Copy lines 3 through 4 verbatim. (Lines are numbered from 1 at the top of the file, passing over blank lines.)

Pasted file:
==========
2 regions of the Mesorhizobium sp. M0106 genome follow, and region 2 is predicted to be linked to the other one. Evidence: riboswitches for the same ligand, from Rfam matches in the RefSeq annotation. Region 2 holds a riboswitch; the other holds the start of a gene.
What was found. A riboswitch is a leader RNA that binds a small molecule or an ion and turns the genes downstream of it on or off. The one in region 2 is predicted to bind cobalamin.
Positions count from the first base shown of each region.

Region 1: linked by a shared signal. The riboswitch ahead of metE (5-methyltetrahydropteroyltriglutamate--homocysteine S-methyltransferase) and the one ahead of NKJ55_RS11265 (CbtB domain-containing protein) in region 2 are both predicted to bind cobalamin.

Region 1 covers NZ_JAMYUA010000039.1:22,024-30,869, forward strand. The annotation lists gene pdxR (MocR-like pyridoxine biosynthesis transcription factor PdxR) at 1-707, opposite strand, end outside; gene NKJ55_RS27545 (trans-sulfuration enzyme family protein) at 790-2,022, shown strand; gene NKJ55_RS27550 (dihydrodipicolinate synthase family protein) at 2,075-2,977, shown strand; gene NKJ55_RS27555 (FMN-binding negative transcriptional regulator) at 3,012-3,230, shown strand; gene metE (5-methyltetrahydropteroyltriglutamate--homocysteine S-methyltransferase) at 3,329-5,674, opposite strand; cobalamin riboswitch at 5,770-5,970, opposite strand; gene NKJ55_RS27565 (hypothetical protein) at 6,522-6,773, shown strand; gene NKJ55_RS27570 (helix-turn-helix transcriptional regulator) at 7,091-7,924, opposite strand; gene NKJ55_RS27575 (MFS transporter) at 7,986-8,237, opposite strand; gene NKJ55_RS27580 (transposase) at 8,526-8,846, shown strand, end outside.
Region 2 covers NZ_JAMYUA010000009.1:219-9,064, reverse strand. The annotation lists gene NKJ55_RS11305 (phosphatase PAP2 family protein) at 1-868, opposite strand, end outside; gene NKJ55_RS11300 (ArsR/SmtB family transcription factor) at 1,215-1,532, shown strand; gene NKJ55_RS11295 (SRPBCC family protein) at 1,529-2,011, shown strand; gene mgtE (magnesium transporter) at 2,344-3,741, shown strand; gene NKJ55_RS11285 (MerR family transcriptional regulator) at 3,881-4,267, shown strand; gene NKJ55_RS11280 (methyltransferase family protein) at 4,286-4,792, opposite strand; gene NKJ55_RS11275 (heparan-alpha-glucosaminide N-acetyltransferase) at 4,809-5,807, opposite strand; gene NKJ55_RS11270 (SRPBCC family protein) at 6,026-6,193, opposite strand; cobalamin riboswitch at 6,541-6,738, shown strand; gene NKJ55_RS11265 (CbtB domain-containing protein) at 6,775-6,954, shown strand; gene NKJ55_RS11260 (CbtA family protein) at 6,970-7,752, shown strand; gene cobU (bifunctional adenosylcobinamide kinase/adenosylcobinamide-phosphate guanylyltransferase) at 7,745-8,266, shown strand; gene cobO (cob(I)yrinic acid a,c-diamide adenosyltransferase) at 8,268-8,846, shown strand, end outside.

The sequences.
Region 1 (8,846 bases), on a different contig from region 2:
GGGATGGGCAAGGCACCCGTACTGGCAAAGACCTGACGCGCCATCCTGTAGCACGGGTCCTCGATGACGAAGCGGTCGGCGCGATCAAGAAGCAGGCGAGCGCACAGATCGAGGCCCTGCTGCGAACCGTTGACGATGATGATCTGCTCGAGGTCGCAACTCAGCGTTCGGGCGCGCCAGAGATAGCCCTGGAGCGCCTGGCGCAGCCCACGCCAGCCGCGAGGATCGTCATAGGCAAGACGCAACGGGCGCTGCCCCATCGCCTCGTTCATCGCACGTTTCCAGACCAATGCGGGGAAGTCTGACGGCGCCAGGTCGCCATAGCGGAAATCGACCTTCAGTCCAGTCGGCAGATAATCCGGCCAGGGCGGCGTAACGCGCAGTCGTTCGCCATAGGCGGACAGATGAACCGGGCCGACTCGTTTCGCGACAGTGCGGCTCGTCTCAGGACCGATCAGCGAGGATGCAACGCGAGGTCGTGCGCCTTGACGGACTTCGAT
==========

Positions count from the first base shown of each region.

Region 1: linked by a shared signal. The riboswitch ahead of metE (5-methyltetrahydropteroyltriglutamate--homocysteine S-methyltransferase) and the one ahead of NKJ55_RS11265 (CbtB domain-containing protein) in region 2 are both predicted to bind cobalamin.